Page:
…I went
door to door, to my neighbors, trying to explain
the system we actually inhabit, and they became
absorbed, so we all flapped our arms together
and though we did not fly away I finally
understood how geese make decisions. I was
crushed. I wandered the earth for eighteen years,
honking at anyone who’d listen…

These geese are the first animals named in Heather’s teeming bestiary of a book, though before them come human animals (the speaker and her neighbors) and the unnamed inhabitants (if there were any) of the smashed terrarium. The geese made me think of Walt Whitman’s meditations about the (male) goose that, according to Walt, calls the shots:

The wild gander leads his flock through the cool night,
Ya-honk! he says, and sounds it down to me like an invitation;
The pert may suppose it meaningless, but I listen closer,
I find its purpose and place up there toward the November sky.

Whitman’s sure declaration that the gander’s only seemingly “meaningless” cry of “Ya-honk!” is in fact purposive foreshadows the poet’s famous self-identification with a yowling winged creature, later in “Song of Myself”:

I too am not a bit tamed… I too am untranslatable,
I sound my barbaric yawp over the roofs of the world.

Leaves of Grass, 1855 Edition.

Through the imitation of goose behavior (“we all flapped our arms together”), Heather’s speaker in “It’s Not a Good Shortcut,” does not discover (as Whitman did) an arrogant, bossy, companionable, authoritative, autobiographical, progressive first-person poetic voice. On the contrary, the trajectory of “It’s Not a Good Shortcut” leads to a radical diminishment of the speaker’s sense of self, to the point where we can’t be sure if the speaker is really there, or even if the poem really exists:

…I’m down to quarks, an idea
so tiny it’s sometimes not even there and it suits
me—I appear, the thought appears: quark.

The speaker is bereft of aesthetic pleasures (which bring anger and violence, not edification); sustainable shelter (“running / outside to see my house collapse”); intersubjective discourse (the neighbors flap together, but it’s unclear if they converse); and lacks even the goose’s instinctual ability to migrate away from inhospitable weather (“so I walked sadly / north, migrating so slowly I never reached / anywhere”).

The first speaker we encounter in The Difficult Farm may be read, then, as a kind of disgruntled and sorrowful poet. One who repeatedly cries, “I was irate!” (I couldn’t resist breaking this last word into its two syllables: “I rate.”) Of course, it would be a grave error to equate this speaker with Heather herself. In fact, the speaker of this complex parodic poem is the first of a motley multitude of characters to cross The Difficult Farm’s burlesque stage.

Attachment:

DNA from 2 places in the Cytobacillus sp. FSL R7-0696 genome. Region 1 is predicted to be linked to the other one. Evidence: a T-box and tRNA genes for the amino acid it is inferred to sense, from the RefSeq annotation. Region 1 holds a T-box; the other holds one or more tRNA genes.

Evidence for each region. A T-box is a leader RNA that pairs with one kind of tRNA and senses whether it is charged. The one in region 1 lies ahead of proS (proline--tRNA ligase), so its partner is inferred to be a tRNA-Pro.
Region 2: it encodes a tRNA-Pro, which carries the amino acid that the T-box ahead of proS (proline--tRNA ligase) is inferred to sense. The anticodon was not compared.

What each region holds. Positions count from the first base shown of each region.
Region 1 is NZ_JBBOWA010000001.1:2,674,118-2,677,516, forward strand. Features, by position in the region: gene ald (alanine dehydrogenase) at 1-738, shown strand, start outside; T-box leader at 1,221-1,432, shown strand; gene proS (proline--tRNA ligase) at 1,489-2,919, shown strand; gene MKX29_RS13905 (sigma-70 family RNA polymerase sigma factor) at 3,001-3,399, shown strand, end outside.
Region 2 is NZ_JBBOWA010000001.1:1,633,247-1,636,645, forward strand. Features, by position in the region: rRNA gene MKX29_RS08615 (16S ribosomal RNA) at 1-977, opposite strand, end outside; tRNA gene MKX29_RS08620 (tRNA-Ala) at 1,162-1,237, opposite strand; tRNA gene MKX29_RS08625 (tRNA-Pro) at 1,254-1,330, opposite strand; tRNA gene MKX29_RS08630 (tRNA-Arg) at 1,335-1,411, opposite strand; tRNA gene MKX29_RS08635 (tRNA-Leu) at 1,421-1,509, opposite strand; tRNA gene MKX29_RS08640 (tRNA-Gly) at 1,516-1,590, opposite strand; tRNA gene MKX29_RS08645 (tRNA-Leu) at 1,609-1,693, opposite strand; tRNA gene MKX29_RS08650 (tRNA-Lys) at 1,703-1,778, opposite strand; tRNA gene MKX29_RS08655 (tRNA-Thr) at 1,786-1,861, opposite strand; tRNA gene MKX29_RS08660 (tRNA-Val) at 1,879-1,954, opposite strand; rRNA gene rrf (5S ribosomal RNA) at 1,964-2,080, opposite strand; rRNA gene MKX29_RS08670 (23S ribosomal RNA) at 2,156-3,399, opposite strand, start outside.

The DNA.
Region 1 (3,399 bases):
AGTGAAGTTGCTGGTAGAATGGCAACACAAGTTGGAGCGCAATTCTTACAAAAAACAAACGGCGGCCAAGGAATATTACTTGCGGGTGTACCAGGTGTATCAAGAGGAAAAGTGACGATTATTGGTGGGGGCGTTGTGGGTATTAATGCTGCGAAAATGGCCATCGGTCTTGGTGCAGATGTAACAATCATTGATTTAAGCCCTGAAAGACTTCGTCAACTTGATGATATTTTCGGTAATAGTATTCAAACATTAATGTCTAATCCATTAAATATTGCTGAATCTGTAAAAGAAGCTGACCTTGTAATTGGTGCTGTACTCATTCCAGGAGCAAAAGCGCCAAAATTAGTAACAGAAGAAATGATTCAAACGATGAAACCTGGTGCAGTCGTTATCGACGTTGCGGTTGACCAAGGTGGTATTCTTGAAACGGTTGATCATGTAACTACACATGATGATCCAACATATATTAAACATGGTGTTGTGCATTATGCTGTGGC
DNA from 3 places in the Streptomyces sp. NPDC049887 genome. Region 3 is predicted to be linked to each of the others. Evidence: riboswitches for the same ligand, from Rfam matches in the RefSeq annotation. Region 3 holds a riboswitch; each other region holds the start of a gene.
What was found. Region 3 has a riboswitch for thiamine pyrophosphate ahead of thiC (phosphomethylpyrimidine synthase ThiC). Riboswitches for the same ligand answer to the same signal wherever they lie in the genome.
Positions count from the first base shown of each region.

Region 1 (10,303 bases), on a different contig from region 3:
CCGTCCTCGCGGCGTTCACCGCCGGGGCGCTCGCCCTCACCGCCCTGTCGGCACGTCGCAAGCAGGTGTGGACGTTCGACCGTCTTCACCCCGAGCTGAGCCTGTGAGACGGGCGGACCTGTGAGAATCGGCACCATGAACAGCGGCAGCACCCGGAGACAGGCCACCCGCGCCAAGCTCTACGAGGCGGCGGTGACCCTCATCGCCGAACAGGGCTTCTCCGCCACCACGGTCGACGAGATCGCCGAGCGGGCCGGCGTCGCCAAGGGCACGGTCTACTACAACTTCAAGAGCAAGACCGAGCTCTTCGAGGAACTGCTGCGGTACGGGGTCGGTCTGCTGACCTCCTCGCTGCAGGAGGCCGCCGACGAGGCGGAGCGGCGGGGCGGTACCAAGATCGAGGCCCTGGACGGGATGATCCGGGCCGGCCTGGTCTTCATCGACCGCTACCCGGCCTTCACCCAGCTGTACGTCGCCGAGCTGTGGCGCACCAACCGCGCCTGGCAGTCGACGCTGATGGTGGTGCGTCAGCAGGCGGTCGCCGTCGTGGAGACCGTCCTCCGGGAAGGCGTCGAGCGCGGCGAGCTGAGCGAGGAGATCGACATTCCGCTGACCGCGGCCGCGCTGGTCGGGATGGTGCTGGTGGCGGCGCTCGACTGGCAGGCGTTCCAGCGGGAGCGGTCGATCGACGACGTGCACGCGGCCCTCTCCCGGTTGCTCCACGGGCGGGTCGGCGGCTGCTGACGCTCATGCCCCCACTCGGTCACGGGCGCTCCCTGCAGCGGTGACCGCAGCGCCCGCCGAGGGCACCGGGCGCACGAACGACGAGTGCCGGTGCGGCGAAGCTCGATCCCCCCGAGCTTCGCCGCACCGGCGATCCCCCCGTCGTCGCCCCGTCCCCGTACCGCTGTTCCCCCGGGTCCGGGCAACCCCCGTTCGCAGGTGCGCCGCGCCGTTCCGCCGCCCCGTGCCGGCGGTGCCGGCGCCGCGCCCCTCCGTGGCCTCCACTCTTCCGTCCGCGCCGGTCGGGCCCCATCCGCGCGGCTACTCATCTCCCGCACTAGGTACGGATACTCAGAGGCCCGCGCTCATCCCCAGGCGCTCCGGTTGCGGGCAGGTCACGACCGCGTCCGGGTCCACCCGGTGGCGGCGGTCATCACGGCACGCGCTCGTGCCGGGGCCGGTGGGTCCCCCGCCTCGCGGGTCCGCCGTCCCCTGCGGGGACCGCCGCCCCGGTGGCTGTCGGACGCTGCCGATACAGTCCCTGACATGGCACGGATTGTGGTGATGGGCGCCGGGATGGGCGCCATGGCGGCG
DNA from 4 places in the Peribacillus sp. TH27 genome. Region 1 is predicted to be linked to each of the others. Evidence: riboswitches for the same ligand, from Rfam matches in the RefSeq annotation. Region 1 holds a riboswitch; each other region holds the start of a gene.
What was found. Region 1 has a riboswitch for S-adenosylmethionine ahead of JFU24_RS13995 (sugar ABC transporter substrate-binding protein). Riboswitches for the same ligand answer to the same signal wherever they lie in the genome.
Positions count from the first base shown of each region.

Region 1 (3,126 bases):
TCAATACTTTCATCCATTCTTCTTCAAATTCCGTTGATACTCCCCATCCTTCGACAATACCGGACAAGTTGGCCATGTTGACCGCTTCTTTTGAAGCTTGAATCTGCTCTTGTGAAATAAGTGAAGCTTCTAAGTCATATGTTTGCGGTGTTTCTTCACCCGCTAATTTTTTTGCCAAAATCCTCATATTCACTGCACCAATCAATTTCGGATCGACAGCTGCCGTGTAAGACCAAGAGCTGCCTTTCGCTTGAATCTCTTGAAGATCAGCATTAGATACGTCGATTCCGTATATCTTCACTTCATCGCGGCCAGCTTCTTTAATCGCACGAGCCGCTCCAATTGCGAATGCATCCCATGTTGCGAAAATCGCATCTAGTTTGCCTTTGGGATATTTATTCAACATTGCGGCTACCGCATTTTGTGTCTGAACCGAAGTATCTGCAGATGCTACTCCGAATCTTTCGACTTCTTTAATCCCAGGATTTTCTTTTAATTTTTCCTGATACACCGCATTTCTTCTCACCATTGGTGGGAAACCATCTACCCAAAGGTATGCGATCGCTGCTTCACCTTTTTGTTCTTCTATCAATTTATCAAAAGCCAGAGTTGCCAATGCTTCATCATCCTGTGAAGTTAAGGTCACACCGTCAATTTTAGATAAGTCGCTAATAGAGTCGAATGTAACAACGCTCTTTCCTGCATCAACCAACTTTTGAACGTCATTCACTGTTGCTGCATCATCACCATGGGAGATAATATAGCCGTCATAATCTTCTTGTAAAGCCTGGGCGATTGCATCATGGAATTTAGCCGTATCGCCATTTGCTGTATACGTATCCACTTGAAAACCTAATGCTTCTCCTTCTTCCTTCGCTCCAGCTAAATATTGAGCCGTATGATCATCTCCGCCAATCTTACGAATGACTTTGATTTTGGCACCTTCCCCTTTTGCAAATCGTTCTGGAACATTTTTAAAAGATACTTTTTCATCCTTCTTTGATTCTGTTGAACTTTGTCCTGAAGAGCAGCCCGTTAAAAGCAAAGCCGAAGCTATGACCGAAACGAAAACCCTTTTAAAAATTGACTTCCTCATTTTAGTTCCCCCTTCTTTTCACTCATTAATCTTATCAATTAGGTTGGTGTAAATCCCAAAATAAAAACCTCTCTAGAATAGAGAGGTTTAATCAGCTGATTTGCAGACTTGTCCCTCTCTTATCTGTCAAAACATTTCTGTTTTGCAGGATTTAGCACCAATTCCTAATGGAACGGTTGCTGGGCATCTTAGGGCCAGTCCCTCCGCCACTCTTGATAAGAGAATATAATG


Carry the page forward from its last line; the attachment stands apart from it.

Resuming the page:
Okay. Let’s consider Ezra Pound. He made “a pact” with Whitman in Lustra (1916) only to reject as dubious, to a relative degree, certain of Whitman’ tenets about the stability of authorial identity. In Lustra, Pound dons the masks of multiple personae in order, in many of the book’s lyrics, to critique the poems of his contemporaries: either allegorically or head-on. I think Heather’s project in The Difficult Farm analogous in its outlines to Lustra, although different in several important respects.

Lustra by Ezra Pound (1916)

First, a difference. There is a refreshingly feminist flavor to Heather’s approach that is, shall we say, rather lacking in the Pound. Her poem “One of Several Talking Men” hilariously lampoons the affected paranoia of a pedantic shut-in who asserts, “I am, moreover / a senatorial moment.” “Wilderness with Two Men” gives us a rather pathetic pair who go to  ridiculous lengths to suppress the erotic nature of their homosocial bonding and end up shooting guns at each other. “The Barbarist” is voiced by an outraged and outrageous kind of Madame de Salon, who brusquely asks “Mr. Roosevelt, Mr. Adams, / Mr. Didn’t-Feel-Obligated-to-Wear-Any-Pants. / Where are your bustling wives?”

Second, The Difficult Farm marks a withdrawal of autobiographical authorial identity to a remove several orders beyond Whitman or Pound, or even the Eliot of the oft-repeated dictum, “The progress of an artist is a continual self-sacrifice, a continual extinction of personality.” Of course, a lot of poetry has come down the pike since Lustra, but if I’m not mistaken, Heather isn’t gaming to reclaim the Romantic. She is having a lot of fun pointing up the foibles, small victories, trickery, trumpery and frumpery of the current poetry scene.